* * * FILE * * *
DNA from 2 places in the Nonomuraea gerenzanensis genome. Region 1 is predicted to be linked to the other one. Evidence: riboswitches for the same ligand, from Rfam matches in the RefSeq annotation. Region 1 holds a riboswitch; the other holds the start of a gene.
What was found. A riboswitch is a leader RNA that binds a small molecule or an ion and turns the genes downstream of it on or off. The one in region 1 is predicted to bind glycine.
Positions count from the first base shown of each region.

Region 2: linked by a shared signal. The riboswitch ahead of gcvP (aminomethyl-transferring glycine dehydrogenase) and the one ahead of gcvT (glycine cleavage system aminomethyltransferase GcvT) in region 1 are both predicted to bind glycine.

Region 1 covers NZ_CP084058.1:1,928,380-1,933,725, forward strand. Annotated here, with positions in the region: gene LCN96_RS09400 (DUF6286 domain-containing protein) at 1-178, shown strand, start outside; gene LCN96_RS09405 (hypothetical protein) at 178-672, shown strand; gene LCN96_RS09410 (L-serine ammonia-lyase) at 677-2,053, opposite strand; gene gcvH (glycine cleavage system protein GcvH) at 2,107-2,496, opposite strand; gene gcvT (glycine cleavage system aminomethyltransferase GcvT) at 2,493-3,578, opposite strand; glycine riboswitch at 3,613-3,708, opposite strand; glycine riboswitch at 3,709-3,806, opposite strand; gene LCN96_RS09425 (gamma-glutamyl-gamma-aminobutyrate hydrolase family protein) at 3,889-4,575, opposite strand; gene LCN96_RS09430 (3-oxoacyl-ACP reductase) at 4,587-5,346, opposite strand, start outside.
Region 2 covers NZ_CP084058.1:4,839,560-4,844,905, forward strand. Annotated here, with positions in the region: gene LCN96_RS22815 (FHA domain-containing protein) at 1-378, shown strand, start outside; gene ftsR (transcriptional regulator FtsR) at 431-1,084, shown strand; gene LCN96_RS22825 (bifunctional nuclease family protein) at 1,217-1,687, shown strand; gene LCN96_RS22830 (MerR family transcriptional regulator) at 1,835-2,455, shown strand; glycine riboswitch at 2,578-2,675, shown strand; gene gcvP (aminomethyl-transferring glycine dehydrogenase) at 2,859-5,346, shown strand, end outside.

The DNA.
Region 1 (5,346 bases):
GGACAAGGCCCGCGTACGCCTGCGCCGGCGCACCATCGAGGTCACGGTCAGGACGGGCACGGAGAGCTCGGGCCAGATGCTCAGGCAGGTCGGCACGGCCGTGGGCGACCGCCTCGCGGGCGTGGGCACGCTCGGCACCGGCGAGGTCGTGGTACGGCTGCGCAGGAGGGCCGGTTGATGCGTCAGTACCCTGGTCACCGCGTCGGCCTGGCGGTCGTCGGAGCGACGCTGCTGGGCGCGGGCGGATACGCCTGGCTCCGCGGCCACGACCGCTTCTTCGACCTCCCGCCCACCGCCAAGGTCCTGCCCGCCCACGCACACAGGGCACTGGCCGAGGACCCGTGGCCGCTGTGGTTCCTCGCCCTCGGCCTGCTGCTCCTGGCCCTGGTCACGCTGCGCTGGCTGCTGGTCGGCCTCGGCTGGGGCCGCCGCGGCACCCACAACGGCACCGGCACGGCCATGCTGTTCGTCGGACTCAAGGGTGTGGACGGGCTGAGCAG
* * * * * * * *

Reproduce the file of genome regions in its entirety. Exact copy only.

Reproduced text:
DNA from 2 places in the Nonomuraea gerenzanensis genome. Region 1 is predicted to be linked to the other one. Evidence: riboswitches for the same ligand, from Rfam matches in the RefSeq annotation. Region 1 holds a riboswitch; the other holds the start of a gene.
What was found. A riboswitch is a leader RNA that binds a small molecule or an ion and turns the genes downstream of it on or off. The one in region 1 is predicted to bind glycine.
Positions count from the first base shown of each region.

Region 2: linked by a shared signal. The riboswitch ahead of gcvP (aminomethyl-transferring glycine dehydrogenase) and the one ahead of gcvT (glycine cleavage system aminomethyltransferase GcvT) in region 1 are both predicted to bind glycine.

Region 1 covers NZ_CP084058.1:1,928,380-1,933,725, forward strand. Annotated here, with positions in the region: gene LCN96_RS09400 (DUF6286 domain-containing protein) at 1-178, shown strand, start outside; gene LCN96_RS09405 (hypothetical protein) at 178-672, shown strand; gene LCN96_RS09410 (L-serine ammonia-lyase) at 677-2,053, opposite strand; gene gcvH (glycine cleavage system protein GcvH) at 2,107-2,496, opposite strand; gene gcvT (glycine cleavage system aminomethyltransferase GcvT) at 2,493-3,578, opposite strand; glycine riboswitch at 3,613-3,708, opposite strand; glycine riboswitch at 3,709-3,806, opposite strand; gene LCN96_RS09425 (gamma-glutamyl-gamma-aminobutyrate hydrolase family protein) at 3,889-4,575, opposite strand; gene LCN96_RS09430 (3-oxoacyl-ACP reductase) at 4,587-5,346, opposite strand, start outside.
Region 2 covers NZ_CP084058.1:4,839,560-4,844,905, forward strand. Annotated here, with positions in the region: gene LCN96_RS22815 (FHA domain-containing protein) at 1-378, shown strand, start outside; gene ftsR (transcriptional regulator FtsR) at 431-1,084, shown strand; gene LCN96_RS22825 (bifunctional nuclease family protein) at 1,217-1,687, shown strand; gene LCN96_RS22830 (MerR family transcriptional regulator) at 1,835-2,455, shown strand; glycine riboswitch at 2,578-2,675, shown strand; gene gcvP (aminomethyl-transferring glycine dehydrogenase) at 2,859-5,346, shown strand, end outside.

The DNA.
Region 1 (5,346 bases):
GGACAAGGCCCGCGTACGCCTGCGCCGGCGCACCATCGAGGTCACGGTCAGGACGGGCACGGAGAGCTCGGGCCAGATGCTCAGGCAGGTCGGCACGGCCGTGGGCGACCGCCTCGCGGGCGTGGGCACGCTCGGCACCGGCGAGGTCGTGGTACGGCTGCGCAGGAGGGCCGGTTGATGCGTCAGTACCCTGGTCACCGCGTCGGCCTGGCGGTCGTCGGAGCGACGCTGCTGGGCGCGGGCGGATACGCCTGGCTCCGCGGCCACGACCGCTTCTTCGACCTCCCGCCCACCGCCAAGGTCCTGCCCGCCCACGCACACAGGGCACTGGCCGAGGACCCGTGGCCGCTGTGGTTCCTCGCCCTCGGCCTGCTGCTCCTGGCCCTGGTCACGCTGCGCTGGCTGCTGGTCGGCCTCGGCTGGGGCCGCCGCGGCACCCACAACGGCACCGGCACGGCCATGCTGTTCGTCGGACTCAAGGGTGTGGACGGGCTGAGCAG